Review By Sherry Perkins
Member of the Paranormal Romance Guild Review Team
“Worlds end. Worlds begin.”—Children of Dreams
Over a series of six books, plus a prequel called “World’s Begin,” (initially published as “Crossroads”) Elizabeth Schechter has taken us on a difficult journey along with Aria, Heir to the Firstborn, and her Companions. The task before them is to bond in support and counsel to Aria while Aria must understand what she needs to do to save her people—a disparate group of elemental tribes, their ancestral lands, and refugees, not to mention the attendant court intrigue, political tortures, and murders.
You’d have thought extended family would be the one haven for Aria and the Companions, but you’d be wrong. As often occurs in fantasy and paranormal romance, the Royal family can be a treacherous bunch. However, just as often, the family can provide the wisdom and strength that young, newly appointed rulers need until experience can be of equal guidance. Thankfully, each of Aria’s Companions, Del, Avon, and Owyn, is representative (literally, figuratively, and physically) of their elemental tribes. Their unique elemental characteristics, in combination, make Aria and them formidable.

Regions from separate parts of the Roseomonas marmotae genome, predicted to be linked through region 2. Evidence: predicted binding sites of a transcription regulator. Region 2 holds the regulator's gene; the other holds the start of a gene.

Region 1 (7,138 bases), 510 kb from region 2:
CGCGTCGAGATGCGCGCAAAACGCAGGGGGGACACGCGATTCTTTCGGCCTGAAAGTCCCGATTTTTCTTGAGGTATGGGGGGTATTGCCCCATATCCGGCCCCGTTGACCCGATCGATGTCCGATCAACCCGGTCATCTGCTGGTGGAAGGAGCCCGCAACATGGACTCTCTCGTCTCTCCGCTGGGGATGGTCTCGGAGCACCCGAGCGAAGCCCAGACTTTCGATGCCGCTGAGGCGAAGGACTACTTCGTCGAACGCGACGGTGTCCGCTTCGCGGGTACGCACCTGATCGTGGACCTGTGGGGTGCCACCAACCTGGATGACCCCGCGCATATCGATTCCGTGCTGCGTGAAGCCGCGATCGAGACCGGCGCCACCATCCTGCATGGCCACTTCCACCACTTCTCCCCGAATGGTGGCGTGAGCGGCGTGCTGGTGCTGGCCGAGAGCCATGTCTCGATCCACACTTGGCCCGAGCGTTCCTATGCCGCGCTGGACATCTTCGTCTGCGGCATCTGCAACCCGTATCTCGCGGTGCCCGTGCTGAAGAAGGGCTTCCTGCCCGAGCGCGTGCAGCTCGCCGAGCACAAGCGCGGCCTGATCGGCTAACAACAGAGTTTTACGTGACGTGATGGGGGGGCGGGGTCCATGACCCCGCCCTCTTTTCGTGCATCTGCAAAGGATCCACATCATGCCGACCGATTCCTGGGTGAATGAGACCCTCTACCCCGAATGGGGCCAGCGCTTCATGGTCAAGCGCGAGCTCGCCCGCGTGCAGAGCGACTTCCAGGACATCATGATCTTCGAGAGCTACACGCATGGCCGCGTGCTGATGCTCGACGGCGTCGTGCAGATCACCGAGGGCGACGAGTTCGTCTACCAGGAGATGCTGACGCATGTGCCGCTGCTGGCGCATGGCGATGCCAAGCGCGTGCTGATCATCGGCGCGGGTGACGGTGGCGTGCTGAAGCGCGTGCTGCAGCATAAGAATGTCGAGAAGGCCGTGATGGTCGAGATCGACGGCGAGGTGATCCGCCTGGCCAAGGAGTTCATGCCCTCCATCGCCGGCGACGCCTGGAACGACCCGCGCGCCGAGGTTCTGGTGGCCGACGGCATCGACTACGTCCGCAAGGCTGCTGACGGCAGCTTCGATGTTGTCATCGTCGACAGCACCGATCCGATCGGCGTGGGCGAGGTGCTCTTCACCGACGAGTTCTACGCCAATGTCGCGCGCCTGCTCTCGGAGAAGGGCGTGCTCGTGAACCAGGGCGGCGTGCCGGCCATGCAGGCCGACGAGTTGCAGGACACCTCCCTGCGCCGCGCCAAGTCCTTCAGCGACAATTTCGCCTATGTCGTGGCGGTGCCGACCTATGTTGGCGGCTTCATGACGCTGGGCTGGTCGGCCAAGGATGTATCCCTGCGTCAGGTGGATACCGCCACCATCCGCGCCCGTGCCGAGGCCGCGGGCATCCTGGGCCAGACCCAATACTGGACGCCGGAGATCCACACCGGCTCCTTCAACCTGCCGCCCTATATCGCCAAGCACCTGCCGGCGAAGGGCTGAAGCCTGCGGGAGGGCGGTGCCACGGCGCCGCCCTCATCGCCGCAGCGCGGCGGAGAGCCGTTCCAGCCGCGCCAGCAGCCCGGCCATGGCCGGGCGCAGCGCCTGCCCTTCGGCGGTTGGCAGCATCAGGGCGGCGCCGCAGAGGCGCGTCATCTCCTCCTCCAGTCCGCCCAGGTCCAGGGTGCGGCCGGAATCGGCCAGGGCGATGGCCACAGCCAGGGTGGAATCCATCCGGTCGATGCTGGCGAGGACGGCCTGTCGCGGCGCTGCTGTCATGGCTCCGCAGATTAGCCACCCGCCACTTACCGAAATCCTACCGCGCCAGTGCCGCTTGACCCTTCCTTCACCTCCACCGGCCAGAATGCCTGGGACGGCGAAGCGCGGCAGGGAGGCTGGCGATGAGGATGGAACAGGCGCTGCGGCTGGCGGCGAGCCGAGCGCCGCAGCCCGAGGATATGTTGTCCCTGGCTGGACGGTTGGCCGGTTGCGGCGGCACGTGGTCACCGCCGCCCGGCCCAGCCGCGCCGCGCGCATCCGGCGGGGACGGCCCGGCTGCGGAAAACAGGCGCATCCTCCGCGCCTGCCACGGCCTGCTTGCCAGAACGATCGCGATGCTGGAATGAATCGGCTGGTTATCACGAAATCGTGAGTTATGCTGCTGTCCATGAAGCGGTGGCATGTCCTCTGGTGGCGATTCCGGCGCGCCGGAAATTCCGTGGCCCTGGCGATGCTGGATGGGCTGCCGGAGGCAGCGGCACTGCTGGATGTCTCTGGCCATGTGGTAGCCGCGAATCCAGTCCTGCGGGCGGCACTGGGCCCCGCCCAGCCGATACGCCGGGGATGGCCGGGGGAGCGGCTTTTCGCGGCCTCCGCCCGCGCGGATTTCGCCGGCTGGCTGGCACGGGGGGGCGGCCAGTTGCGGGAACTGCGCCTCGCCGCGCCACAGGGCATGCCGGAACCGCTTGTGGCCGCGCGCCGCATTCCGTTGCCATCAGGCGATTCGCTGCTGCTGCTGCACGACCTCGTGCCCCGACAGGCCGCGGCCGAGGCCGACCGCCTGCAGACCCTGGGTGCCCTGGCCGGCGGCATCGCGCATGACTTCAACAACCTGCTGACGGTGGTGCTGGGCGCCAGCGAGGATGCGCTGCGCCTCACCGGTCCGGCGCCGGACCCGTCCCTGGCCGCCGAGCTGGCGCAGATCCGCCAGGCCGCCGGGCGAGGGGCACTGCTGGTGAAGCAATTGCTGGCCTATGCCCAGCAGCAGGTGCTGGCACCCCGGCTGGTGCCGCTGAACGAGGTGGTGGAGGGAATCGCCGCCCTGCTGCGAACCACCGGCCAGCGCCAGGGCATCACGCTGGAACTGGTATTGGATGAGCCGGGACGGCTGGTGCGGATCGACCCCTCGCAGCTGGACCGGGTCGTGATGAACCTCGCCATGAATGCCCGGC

Owyn, for me, is by far, my favorite character. He is deeply scarred; however, his gift for precognizance and dream interpretation, connects him to a higher purpose. In fact, it positions him to become Twiceborn. Aria shows tremendous growth throughout the series. She is the Heir to the Firstborn. It doesn’t take readers long to understand, therefore, that the relationship between Aria and Owyn will be different, as a result.
“Children of Dreams” is a satisfying conclusion to the Heir to the Firstborn series. Without any spoilers, suffice it to say, there will be a child to bind all the elemental races, and who—as prophesy tells—will see the world begin again.
Schechter’s world building is rich, as is the development of its races, and the story of their growth not only as a people, but individually among the Companions and the Heir. In some books of the series, there is a lot of exposition—as you’d expect. But it is worth the time and effort, especially when you reach the arc and then conclusion of a satisfying romance fantasy. BTW, the new cover art for each book is especially nice!
A 4.5-star rating for the overall series, and for this book—a fantasy tale of life, companionship, war, death, growth and prophesized birth.